If you have read many of the recent rumors all over the internet you may think that if you want a horse you don't need to pay cash for it, just head to certain areas and you can pick one up for free. A while back we were all told about the repercussions of the close of the slaughter plants, horses were overrunning Kentucky. The media even jumped on this bandwagon and without checking their sources published a number of articles about these poor abandoned animals.
The problem is that the horses the article referred to were all owned and not a single one was abandoned. The horses were all grazing on land that had been reclaimed from mining. The grass was about waist high, something no horse owner could resist, especially since they didn't pay for the grazing. The whole issue arose from an article about some teenagers shooting at some horses that they thought were strays. Of course, the author of the articles didn't delve any deeper into the issue than the fact that the boys had claimed the horses were strays. He failed to read the follow-up articles that mentioned the owners and the fact that the horses injured received immediate attention and the owner removed the horses from the property.
After the erroneous articles were published the state of Kentucky moved to correct the Misinformation. The Governor issued a written statement saying the state of Kentucky was in fact not overrun with abandoned horses and many local articles were written trying to correct the misinformation, but the facts never received the attention the sensational article got and the furor eventually died down. That is unless you count the fact that the articles were and still are used to oppose HR 503 and S 311, the Horse Slaughter Prevention Act. Obviously the truth is something that some groups feel that Congress is not entitled to.
Fast forward to a week ago.
A rumor is being spread that 250-300 horses have been abandoned in "northern" Wisconsin. The email added that people who can't care for their horses should make sure that their horses go to a rescue and not be abandoned. It also accompanied an alert about thieves stealing hay because it is just so expensive and honest people are turning criminals to feed their starving horses. They attempted to look like they legitimately cared about these poor animals, when what they are really trying to do is say that the slaughter houses should be reopened. Since we have all been through this before with Kentucky, we all knew that this rumor was false. However, Mary Jones, a long time AHDF supporter/member and staffer, did some checking. After hours of research and calling just about everyone within the state from local officials, to state parks officials to federal parks officials in Wisconsin she was able to determine that the rumor was false. The only loose horses any of them had ever heard of were in good weather when people were riding and the horses got away from them. They assured her that if there were actually that many horses out there they would have detected them by now.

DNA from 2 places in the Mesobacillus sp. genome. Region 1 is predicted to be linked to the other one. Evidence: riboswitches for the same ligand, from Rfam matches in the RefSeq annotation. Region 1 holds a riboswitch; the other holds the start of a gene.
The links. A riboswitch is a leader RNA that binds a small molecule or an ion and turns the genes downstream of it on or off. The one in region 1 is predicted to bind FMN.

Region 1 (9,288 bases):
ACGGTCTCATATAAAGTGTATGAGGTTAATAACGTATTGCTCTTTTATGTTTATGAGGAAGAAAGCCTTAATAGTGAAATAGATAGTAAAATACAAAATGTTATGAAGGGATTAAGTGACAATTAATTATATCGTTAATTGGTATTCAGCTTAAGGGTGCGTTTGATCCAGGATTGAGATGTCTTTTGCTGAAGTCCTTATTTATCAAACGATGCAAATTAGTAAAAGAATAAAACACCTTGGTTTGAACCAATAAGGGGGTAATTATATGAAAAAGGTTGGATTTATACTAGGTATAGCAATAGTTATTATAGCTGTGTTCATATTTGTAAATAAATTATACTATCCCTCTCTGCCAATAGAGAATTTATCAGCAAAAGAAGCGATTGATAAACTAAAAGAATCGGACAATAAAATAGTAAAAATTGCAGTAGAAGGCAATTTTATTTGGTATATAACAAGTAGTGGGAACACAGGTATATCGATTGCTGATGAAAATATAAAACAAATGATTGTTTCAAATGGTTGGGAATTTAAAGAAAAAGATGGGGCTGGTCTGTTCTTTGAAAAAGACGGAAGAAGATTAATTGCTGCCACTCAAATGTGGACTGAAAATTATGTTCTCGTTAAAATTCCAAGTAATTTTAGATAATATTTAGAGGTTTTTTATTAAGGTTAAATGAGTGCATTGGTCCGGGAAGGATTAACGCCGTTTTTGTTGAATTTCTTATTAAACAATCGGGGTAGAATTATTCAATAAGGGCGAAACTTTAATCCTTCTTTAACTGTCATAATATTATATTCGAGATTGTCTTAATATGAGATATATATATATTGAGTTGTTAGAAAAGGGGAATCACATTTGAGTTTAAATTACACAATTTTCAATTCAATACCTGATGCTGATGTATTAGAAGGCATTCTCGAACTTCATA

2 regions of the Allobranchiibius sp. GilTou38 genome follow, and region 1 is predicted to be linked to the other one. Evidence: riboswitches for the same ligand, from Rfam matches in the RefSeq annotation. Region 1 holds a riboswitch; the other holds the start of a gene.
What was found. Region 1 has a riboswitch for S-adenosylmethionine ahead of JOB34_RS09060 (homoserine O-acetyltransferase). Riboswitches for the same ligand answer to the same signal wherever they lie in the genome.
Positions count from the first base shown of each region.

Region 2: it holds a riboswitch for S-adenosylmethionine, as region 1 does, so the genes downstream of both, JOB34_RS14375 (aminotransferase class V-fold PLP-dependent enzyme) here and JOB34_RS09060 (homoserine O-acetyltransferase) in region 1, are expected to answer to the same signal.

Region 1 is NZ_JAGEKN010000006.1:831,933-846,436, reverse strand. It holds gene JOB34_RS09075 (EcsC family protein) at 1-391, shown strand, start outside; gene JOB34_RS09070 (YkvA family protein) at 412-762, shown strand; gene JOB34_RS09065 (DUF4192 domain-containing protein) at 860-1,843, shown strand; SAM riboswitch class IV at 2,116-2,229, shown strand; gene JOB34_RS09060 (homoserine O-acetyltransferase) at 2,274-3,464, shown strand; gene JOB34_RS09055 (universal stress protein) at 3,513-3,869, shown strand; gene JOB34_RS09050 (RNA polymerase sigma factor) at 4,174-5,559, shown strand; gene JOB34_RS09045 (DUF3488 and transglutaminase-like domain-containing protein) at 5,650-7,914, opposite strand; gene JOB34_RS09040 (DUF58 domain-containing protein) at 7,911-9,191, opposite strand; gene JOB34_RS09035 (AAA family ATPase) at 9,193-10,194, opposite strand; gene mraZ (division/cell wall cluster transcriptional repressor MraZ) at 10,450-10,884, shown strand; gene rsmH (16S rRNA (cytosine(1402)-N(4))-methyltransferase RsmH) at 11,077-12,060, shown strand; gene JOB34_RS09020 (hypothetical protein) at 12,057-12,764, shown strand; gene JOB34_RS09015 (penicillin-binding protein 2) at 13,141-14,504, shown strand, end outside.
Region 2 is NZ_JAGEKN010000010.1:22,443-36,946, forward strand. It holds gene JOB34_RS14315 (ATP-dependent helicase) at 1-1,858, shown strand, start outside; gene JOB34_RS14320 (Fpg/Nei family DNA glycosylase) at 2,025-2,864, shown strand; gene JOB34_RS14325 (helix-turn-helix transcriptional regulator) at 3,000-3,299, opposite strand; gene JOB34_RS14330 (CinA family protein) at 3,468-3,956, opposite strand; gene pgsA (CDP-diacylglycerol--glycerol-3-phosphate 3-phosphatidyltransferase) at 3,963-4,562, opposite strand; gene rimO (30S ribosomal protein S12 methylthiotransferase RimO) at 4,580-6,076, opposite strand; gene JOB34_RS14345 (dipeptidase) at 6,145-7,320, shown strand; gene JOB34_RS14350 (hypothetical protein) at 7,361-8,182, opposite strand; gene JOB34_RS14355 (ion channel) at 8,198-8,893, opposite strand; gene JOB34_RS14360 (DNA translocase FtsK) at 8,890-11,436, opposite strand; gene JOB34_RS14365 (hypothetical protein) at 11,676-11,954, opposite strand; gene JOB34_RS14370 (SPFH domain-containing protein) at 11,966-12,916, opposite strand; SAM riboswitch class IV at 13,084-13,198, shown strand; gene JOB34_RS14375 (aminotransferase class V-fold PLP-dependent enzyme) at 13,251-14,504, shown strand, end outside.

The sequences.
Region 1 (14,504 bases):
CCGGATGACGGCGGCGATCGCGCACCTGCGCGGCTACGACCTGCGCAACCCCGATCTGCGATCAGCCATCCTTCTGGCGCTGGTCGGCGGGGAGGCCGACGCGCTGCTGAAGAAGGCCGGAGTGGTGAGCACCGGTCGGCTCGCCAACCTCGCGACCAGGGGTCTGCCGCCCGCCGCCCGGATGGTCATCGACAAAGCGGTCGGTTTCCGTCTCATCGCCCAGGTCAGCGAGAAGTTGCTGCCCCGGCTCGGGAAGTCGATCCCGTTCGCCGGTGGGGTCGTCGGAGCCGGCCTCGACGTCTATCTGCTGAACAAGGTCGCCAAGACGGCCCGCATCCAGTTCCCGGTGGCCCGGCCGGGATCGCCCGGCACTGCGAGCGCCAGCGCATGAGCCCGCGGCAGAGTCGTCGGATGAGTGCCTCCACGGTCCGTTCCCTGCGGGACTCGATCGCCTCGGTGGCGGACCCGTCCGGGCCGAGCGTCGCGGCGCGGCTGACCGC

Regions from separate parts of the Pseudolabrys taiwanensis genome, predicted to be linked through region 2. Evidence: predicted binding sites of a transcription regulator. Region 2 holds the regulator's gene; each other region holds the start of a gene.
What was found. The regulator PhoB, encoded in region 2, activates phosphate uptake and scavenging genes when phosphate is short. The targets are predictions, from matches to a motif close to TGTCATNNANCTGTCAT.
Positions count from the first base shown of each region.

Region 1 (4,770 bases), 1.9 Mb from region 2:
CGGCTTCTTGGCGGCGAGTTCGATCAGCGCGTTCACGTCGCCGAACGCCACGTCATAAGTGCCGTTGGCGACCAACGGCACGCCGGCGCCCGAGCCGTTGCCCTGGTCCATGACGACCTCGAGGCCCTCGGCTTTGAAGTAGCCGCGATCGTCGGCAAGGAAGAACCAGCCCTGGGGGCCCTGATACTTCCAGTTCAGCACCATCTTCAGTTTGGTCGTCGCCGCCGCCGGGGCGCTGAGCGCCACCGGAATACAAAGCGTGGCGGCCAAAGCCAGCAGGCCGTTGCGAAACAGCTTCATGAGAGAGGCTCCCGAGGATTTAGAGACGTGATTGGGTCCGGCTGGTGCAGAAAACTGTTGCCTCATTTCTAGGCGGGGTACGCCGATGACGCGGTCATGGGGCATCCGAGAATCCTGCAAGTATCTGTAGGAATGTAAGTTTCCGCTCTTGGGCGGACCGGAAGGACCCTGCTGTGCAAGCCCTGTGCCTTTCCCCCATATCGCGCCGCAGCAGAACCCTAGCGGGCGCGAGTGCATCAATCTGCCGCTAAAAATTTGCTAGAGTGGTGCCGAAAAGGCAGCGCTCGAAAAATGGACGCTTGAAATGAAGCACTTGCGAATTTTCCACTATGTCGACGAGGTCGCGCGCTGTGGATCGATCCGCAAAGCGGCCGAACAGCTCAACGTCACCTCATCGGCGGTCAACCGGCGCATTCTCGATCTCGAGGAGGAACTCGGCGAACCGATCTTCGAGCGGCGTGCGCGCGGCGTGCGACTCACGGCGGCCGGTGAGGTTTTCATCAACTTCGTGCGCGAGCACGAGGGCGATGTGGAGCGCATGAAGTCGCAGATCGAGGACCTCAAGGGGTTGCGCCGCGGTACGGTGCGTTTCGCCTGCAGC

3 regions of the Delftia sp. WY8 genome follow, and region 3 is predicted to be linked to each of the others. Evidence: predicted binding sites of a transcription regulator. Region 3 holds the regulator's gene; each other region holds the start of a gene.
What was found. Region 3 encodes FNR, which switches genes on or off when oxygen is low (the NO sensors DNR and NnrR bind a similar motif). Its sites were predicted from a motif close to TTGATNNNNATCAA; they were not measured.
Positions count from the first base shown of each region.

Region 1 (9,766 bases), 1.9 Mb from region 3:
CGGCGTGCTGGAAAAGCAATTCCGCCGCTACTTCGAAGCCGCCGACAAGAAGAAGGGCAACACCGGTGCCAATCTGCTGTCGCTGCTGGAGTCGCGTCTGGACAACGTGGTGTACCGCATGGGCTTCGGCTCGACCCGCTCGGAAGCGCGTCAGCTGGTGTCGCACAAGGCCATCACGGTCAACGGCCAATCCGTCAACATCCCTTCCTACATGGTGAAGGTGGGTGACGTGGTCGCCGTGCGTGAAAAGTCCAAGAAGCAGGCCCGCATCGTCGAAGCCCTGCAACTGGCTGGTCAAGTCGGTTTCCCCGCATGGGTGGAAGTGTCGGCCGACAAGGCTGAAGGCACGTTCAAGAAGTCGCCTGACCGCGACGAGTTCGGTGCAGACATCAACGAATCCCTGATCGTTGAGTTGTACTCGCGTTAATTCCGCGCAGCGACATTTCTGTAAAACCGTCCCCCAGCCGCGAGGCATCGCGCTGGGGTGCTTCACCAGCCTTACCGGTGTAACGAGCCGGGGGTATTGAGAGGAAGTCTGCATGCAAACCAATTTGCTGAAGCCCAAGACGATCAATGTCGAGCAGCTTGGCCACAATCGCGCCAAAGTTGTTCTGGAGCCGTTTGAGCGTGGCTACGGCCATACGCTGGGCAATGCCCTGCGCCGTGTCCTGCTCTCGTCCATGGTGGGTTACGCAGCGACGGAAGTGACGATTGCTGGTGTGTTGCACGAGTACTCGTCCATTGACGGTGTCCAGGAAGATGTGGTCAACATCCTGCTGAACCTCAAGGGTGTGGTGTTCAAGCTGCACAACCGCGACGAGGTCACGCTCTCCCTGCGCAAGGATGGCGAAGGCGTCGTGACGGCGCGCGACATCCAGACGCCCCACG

I want to make it clear that Mary checked the WHOLE state of Wisconsin, not just the "northern" part where the rumor said they were located. Mary took a great deal of her valuable time to verify this rumor, something she shouldn't have had to do but did so we could all speak to the rumor with authority. Unfortunately, I don't think the rumors will end here. Just put any state in the blank and we will soon see rumors fly about that state.
If anyone has any doubts about what AHDF says or anyone who speaks on the issue of slaughter says, check it out. At the end of this article I will post the names and agencies that Mary called and spoke with. You can make the same calls and get the same results. Those who speak on the anti-slaughter side will usually provide you with links to where you can see where we get our info so you can verify it yourself. Those speaking on the pro-slaughter side aren't as forthcoming because they use theory, conjecture, fear and lies to support their position.
Why am I writing about these stupid rumors? Because often well-meaning people will pass along this information hoping that someone will do something to "help" the horses. However, this just spreads the rumors and gives them more power. Whenever you read a rumor about things like this do some research first and if you can't, don't post it all over the internet, send it to a group you can trust to check out. If there is any truth to it they will do whatever they can to help the animals and if the public needs to get involved they will send out a press release or an alert to their members. Let's all not get caught up in the lies and innuendos and just deal in facts, it will help us all work more effectively to help the horses we all love.
Darryl, the manager of Willow Park
Kate, WI State Parks Department
Karen, Dept of Ag's National Parks Service
Anne, Department of the Interior's National Forest Service office in Milwaukee
Phil, Recreation and Land Department of the National Forest Service